Are you a “stalker”?

So, you’re an online blog-reader.

Annnnnd….I know from my stats that most of you get to this blog via facebook.

Have you ever heard someone start a sentence using these words: “so I was facebook stalking the other day…”?

Not you. Oh no, I know you would never partake in such a degrading and time-sucking practice as “facebook stalking”… NEVER!

The truth is, we all have been guilty of clicking through someone’s profile pictures, or following the chain of people who commented on so-and-so’s recent status update, then ended up looking at pictures of a stranger’s baby or dog or….something else equally invasive and downright creepy.

The truth is, we can know a lot about a random person that we are facebook ‘friends’ with. We can know that they like to ride their bike to work or that they are obsessed with One Direction. We can even know who they are dating, when they stopped working at the Dairy Queen, and (if they are as detailed with their status updates as some people I know) how often they go work out at the gym or what they’re making for dinner on Sunday night.

You could know all these random things about complete strangers!

And you’d be considered a genuine stalker in most people’s books.

…Although, social networking and people’s openness about sharing their lives with the world wide web has made this pretty much typical and even expected.

What I’ve found to ring so true for me is this: Often times, we are what I like to call Jesus Stalkers.

We know our Bible verses and our Be-attitudes and we wear our WWJD bracletts (are those even a thing anymore?)– fine. We wear our “Jesus is my Homeboy” tee shirts, and we go to church, and we know about what Jesus said and what he did and who he cured and how he died and how he rose and all of that good stuff.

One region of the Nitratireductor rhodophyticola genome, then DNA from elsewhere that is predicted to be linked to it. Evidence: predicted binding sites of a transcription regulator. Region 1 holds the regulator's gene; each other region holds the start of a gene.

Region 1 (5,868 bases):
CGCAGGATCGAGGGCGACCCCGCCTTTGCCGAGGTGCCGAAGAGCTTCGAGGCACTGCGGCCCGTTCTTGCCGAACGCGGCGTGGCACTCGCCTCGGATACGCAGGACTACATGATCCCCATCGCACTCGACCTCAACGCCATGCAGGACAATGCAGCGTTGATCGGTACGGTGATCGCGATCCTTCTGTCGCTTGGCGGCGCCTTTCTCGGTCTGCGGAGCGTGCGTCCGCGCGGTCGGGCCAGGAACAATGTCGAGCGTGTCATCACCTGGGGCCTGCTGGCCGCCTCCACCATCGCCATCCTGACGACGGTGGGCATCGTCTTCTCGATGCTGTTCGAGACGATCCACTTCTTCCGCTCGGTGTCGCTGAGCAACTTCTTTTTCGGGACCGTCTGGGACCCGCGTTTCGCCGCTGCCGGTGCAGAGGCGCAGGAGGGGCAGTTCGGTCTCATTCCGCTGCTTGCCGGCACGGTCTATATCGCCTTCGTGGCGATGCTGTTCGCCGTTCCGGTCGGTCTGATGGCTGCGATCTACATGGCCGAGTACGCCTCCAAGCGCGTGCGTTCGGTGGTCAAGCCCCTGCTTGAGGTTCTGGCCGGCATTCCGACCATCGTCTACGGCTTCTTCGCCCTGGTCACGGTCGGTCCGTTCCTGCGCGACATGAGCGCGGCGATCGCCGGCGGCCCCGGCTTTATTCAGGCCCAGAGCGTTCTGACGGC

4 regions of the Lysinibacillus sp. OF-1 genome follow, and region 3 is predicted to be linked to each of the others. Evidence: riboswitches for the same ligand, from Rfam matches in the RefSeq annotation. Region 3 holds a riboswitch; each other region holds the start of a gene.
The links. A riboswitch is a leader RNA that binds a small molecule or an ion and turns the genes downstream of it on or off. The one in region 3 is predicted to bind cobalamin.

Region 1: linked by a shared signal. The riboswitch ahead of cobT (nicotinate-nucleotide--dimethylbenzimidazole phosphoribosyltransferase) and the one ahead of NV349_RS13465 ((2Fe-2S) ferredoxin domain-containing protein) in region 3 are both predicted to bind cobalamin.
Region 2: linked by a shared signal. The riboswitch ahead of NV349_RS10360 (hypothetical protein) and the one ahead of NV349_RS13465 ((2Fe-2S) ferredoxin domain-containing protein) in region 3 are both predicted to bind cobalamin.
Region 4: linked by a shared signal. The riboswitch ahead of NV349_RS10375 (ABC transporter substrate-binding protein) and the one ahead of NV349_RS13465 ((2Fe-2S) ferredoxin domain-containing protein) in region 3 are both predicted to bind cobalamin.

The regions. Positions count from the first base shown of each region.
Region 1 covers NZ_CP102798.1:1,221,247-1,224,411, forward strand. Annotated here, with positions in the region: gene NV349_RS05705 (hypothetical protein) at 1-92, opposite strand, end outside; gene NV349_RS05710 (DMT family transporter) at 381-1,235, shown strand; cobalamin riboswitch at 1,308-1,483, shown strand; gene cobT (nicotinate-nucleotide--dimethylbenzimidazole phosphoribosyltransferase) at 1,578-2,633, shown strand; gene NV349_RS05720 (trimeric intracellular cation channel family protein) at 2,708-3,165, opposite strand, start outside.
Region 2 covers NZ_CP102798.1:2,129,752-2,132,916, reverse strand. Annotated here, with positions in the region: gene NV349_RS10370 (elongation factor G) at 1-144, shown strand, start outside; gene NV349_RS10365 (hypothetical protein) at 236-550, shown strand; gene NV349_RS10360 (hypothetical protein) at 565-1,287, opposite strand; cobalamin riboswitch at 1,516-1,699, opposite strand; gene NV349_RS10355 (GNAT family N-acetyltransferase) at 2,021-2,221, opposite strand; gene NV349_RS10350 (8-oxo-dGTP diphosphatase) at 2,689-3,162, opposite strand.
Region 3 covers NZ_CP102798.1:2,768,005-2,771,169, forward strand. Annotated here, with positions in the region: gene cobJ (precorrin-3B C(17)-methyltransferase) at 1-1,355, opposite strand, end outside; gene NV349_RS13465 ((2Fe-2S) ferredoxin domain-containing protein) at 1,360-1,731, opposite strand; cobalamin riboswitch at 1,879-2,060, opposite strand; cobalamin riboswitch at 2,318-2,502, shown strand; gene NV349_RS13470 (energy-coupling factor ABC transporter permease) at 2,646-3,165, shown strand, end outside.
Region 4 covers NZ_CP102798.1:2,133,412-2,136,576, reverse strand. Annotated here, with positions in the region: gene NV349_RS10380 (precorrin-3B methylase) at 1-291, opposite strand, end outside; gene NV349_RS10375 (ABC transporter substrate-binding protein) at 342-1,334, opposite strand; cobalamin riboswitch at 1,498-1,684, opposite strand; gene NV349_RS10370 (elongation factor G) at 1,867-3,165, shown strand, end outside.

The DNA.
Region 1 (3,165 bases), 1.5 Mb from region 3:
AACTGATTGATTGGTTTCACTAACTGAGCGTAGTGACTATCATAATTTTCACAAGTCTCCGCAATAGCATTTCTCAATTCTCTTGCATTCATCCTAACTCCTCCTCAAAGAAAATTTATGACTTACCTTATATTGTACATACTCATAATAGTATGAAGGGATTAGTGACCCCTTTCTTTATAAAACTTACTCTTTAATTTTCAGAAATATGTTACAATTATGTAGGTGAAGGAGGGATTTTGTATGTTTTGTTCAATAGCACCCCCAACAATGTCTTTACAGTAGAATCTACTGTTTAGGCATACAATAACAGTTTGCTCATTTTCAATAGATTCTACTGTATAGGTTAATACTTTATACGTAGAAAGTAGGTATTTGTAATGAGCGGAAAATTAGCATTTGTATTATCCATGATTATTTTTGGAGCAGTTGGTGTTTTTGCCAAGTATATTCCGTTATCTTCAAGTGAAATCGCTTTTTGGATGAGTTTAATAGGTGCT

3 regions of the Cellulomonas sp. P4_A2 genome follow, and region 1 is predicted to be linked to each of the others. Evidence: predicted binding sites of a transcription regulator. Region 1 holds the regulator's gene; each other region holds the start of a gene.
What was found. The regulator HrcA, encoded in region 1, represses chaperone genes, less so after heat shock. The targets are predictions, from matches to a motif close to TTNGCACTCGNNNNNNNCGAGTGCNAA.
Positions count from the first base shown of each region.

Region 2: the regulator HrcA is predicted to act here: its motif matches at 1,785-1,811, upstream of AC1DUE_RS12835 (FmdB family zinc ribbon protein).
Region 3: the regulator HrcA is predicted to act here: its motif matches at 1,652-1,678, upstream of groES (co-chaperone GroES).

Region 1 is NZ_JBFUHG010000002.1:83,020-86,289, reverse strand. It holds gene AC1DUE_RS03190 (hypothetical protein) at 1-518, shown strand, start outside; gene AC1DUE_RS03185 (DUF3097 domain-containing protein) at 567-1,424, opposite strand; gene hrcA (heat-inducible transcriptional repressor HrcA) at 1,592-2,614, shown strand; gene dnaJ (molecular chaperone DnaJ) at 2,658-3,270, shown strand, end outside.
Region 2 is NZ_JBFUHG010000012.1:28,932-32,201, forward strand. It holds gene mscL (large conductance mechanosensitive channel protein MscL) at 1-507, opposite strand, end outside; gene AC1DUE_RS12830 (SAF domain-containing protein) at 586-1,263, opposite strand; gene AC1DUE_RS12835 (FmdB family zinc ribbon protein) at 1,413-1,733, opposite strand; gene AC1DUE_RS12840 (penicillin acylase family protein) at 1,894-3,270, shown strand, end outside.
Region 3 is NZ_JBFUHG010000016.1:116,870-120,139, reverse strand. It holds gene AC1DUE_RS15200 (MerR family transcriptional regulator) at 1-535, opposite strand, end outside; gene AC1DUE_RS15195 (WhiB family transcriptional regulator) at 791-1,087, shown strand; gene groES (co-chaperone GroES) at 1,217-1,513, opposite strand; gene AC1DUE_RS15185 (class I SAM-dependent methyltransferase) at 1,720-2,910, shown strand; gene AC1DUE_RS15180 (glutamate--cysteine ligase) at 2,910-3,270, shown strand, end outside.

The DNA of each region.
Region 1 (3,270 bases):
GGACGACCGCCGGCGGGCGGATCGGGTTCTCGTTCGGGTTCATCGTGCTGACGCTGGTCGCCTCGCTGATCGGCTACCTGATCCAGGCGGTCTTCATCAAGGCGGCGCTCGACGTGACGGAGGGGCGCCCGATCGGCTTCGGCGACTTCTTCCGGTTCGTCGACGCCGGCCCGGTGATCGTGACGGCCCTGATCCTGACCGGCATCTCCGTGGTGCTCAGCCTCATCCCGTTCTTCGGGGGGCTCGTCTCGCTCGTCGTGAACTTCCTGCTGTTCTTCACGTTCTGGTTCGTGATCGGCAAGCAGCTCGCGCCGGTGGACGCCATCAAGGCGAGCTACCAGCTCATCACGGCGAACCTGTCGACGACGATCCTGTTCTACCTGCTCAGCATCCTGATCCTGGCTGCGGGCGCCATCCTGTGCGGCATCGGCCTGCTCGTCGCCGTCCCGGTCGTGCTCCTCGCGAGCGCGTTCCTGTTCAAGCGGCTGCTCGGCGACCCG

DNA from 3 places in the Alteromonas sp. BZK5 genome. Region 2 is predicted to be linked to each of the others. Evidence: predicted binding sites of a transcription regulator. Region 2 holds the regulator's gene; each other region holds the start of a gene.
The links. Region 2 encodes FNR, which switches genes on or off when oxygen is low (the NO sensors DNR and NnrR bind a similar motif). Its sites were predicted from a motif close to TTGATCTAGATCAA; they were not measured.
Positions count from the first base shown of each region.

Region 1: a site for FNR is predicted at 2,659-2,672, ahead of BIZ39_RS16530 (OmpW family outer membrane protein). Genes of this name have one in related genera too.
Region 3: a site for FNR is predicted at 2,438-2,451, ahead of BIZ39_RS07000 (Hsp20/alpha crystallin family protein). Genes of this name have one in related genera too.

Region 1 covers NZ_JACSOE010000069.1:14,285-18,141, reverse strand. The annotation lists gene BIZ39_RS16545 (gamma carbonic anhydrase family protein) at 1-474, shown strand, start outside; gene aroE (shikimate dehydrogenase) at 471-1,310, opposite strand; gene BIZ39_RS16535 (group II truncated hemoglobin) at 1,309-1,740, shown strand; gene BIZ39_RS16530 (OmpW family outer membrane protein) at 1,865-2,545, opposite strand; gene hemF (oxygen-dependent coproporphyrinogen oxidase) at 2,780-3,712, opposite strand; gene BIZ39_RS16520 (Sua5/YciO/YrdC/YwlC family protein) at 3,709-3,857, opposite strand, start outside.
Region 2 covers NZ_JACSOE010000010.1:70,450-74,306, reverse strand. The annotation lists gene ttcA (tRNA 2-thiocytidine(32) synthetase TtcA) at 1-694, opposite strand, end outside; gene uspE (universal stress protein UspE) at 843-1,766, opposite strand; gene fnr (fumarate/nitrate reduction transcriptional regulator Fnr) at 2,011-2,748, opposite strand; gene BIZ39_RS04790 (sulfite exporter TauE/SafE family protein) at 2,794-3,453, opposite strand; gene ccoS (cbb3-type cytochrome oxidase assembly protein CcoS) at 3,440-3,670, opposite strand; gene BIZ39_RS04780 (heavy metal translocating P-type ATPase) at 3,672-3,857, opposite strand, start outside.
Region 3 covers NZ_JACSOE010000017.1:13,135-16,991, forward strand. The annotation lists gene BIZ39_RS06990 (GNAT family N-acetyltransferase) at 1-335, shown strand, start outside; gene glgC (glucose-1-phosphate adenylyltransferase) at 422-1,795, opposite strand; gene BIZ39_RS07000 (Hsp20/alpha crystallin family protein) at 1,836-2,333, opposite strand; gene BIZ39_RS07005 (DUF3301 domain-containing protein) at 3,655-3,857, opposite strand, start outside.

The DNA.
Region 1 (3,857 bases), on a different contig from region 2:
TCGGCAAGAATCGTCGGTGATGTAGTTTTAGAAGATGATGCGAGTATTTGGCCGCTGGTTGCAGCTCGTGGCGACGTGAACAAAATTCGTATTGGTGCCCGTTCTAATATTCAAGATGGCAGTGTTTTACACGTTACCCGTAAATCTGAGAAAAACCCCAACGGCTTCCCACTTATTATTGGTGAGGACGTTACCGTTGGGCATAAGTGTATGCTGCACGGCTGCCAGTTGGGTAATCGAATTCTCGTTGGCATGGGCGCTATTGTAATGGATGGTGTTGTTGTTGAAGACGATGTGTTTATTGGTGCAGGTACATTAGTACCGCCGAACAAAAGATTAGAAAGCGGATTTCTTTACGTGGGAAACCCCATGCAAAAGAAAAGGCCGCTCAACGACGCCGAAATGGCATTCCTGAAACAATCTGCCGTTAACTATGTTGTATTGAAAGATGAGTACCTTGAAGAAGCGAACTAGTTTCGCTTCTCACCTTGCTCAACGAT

And that’s good, right?

See, the weird part is that most Jesus Stalkers look like devout Christians who are highly informed about Jesus.

But again, the truth is, you can be highly informed about the dude who sits next to you in Philosophy Lecture hall simply because you’re BFF is ‘friends’ with him on facebook and follows him on twitter.

Knowing a lot of information about someone does not mean you know them. I mean like truly know them. On a personal level.

But see, Jesus wants us to know him personally, intimately, and deeply. He doesn’t want to be stalked. He wants to be walked with, talked with, listened to, and he wants our time.

If you google “stalker definition”, you get this:

stalk·er/ˈstôkər/

Noun:
  1. A person who stealthily hunts or pursues an animal or another person.
  2. A person who harasses or persecutes someone with unwanted and obsessive attention.
 Jesus had a few stalkers back in his day too. They were called the Pharisees. They knew everything he was teaching, what he was claiming, and what he was doing. They harassed and persecuted him because they were obsessed with the Law, which Jesus came to demolish, then rebuild in an even better way.
We are not called to be stalkers of Jesus, we are called to be Disciples.

dis·ci·ple/diˈsīpəl/

Noun: A personal follower of Jesus during his life, esp. one of the twelve Apostles.

Verb: Guide (someone) in becoming a follower of Jesus or another leader.

Synonyms: follower – pupil – adherent – learner – apprentice

This is what we want to be. A follower, a pupil, a learner.

The system of apprenticeship first developed in the Middle Ages. A master craftsman was entitled to employ a young person as an inexpensive form of labor in exchange for providing food, lodging and formal training in the craft. Apprentices lived and worked with the master for years and years until they had successfully mastered the craft completely. The idea of “one teacher per student” was adopted by many Zen teachers in practicing their art as well.

If we want to be true followers of Christ, we have to live and work with Him. We have to be one-on-one with Him. And because his craft is utter perfection, we will never master it completely, so we’ll have to keep learning from him every day, no matter how much we feel we know or how “good” we get at being “good”.

 So how about you? How long have you been a Jesus Stalker? 
What does it mean to know Jesus on a personal level?
What does your relationship with Jesus look like? Are you a true disciple?
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